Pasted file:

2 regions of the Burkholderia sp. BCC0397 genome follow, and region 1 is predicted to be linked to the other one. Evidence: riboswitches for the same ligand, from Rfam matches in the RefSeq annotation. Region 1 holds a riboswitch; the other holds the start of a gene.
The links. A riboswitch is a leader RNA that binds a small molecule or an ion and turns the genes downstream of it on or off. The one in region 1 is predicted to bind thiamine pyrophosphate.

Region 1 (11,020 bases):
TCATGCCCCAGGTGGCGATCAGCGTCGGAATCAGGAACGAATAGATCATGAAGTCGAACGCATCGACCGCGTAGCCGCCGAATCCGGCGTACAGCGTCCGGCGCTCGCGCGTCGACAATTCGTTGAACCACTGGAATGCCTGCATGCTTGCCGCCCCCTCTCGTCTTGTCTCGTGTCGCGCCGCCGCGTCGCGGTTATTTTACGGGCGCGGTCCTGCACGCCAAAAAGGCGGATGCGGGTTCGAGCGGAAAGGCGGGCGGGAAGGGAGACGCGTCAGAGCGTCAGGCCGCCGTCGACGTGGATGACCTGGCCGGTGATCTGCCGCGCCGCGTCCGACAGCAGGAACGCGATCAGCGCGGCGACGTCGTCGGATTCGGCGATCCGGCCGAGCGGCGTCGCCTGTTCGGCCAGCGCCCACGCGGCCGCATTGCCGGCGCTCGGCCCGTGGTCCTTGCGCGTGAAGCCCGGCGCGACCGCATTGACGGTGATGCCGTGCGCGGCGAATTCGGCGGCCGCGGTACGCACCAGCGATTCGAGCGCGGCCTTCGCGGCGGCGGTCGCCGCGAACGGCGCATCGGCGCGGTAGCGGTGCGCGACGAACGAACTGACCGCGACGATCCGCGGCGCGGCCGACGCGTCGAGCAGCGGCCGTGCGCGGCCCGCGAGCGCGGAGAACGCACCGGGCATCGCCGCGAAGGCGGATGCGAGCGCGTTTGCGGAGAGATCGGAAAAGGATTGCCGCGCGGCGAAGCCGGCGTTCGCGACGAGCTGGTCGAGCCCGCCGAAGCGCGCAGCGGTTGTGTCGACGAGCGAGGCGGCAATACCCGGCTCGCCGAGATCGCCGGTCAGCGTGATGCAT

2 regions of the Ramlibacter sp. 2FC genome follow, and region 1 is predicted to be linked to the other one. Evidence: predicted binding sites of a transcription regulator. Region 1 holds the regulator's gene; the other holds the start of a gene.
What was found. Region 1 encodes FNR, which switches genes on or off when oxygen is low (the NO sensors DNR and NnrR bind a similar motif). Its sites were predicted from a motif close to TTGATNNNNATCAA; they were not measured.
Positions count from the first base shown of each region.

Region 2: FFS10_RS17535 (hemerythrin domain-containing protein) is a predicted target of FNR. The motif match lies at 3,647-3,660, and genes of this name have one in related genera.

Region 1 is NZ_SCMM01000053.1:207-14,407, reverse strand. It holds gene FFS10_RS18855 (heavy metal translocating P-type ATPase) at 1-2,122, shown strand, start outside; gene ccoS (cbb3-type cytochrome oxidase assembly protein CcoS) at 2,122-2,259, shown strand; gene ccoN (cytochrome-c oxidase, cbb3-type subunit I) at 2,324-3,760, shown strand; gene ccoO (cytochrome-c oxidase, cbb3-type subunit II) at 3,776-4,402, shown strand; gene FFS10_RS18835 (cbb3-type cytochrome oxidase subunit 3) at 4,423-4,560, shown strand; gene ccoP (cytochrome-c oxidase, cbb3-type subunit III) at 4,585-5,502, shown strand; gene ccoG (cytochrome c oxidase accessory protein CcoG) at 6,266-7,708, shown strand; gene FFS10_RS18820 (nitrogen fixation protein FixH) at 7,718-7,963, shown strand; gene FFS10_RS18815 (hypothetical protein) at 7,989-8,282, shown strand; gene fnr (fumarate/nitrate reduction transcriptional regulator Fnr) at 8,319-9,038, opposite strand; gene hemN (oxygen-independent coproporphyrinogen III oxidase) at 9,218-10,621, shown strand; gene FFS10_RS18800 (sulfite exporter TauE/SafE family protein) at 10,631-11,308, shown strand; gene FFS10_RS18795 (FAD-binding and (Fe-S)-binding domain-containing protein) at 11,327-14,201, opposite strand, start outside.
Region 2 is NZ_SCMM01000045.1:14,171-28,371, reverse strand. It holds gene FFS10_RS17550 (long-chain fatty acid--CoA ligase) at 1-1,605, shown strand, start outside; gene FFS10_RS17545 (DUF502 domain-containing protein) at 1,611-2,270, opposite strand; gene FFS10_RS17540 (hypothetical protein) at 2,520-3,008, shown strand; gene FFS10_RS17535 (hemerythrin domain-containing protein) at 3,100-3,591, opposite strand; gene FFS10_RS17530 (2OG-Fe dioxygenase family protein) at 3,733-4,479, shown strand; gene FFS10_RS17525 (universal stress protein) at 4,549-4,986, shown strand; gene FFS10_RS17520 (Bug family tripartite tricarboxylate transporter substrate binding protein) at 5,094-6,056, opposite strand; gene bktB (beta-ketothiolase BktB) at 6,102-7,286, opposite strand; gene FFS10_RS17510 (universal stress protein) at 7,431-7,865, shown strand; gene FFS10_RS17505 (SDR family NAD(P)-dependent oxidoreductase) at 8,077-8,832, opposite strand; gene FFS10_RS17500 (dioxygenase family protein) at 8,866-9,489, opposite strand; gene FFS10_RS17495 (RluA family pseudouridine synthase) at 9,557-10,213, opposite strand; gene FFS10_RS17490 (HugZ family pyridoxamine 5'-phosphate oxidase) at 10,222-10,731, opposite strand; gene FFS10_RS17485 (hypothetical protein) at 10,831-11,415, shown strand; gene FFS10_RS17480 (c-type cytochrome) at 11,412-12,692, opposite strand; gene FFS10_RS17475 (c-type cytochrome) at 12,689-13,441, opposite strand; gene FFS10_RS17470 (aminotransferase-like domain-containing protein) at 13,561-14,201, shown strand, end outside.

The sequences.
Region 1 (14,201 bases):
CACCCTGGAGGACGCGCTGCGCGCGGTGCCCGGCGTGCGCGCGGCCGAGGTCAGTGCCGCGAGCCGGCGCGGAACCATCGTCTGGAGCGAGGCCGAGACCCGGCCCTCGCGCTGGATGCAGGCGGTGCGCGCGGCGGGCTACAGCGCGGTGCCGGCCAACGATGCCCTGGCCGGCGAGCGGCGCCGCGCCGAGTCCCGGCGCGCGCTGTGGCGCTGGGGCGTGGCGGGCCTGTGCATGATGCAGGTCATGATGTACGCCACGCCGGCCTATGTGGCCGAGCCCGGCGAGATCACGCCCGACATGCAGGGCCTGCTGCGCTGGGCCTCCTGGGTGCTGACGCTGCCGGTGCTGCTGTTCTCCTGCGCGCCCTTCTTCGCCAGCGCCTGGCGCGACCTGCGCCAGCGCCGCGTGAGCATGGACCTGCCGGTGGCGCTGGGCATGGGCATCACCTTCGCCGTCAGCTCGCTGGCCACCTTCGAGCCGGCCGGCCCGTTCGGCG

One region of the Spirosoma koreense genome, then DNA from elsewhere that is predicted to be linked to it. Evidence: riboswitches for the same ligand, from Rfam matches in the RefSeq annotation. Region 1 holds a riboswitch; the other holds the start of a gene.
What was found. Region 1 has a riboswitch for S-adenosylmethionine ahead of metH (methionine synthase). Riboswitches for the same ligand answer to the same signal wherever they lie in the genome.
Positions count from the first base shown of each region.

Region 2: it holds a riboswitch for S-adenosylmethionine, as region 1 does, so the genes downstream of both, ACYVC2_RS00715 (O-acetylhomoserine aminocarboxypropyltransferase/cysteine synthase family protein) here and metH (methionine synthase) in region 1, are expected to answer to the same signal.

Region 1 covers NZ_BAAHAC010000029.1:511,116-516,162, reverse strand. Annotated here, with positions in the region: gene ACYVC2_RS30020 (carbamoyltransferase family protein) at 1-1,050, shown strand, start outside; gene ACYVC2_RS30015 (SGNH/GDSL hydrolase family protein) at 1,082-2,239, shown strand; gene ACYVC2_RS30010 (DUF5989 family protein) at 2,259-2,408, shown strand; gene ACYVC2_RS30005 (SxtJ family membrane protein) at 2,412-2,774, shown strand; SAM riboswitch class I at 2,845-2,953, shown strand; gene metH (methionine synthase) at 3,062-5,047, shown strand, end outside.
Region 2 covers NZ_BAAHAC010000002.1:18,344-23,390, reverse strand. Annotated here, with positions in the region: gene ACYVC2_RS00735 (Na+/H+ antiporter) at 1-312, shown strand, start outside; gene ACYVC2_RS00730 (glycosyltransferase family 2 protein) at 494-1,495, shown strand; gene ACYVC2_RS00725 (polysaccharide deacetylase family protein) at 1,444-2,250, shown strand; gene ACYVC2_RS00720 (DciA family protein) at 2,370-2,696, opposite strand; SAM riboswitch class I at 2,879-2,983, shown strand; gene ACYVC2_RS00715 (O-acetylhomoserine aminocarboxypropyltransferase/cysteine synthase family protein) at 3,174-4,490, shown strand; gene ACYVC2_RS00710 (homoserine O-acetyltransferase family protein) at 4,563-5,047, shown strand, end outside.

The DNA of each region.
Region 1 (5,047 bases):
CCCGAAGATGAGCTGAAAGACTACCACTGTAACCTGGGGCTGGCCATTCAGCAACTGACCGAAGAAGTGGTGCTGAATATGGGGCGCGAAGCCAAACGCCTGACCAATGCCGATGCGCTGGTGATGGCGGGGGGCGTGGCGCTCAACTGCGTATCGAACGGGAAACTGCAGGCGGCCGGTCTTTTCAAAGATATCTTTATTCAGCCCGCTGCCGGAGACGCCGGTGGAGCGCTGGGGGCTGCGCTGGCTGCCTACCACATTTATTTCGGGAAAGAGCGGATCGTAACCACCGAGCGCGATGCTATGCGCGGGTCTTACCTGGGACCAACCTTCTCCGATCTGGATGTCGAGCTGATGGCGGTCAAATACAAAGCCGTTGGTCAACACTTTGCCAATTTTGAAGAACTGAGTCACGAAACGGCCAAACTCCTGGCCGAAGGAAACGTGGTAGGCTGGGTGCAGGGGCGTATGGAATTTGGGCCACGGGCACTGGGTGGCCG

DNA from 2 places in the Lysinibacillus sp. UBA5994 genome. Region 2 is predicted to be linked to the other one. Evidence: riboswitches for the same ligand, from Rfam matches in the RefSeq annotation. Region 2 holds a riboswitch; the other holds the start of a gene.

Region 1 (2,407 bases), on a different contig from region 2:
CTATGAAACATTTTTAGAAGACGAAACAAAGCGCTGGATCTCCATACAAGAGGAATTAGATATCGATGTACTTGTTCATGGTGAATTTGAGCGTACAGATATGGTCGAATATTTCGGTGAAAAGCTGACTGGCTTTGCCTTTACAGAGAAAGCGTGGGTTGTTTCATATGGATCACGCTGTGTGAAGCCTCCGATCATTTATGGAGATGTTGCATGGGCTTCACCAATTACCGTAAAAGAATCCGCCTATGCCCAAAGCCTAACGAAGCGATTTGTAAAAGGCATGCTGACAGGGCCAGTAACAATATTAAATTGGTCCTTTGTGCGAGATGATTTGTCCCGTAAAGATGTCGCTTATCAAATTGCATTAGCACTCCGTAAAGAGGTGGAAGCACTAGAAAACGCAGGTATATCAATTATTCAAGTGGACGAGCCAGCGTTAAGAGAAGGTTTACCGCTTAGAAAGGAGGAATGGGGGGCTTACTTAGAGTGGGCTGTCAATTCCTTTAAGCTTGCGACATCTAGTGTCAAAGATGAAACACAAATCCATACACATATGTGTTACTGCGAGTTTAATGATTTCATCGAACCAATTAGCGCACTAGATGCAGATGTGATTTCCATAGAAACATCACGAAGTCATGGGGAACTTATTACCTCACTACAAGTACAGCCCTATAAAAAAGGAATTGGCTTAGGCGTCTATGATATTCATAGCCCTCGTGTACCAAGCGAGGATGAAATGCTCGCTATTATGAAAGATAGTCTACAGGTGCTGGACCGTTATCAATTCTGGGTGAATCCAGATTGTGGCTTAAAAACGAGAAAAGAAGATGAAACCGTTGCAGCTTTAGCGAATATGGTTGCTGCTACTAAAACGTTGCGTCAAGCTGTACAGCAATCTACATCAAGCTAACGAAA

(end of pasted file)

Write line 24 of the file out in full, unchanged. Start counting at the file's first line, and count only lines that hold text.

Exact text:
Region 1 (2,407 bases), on a different contig from region 2: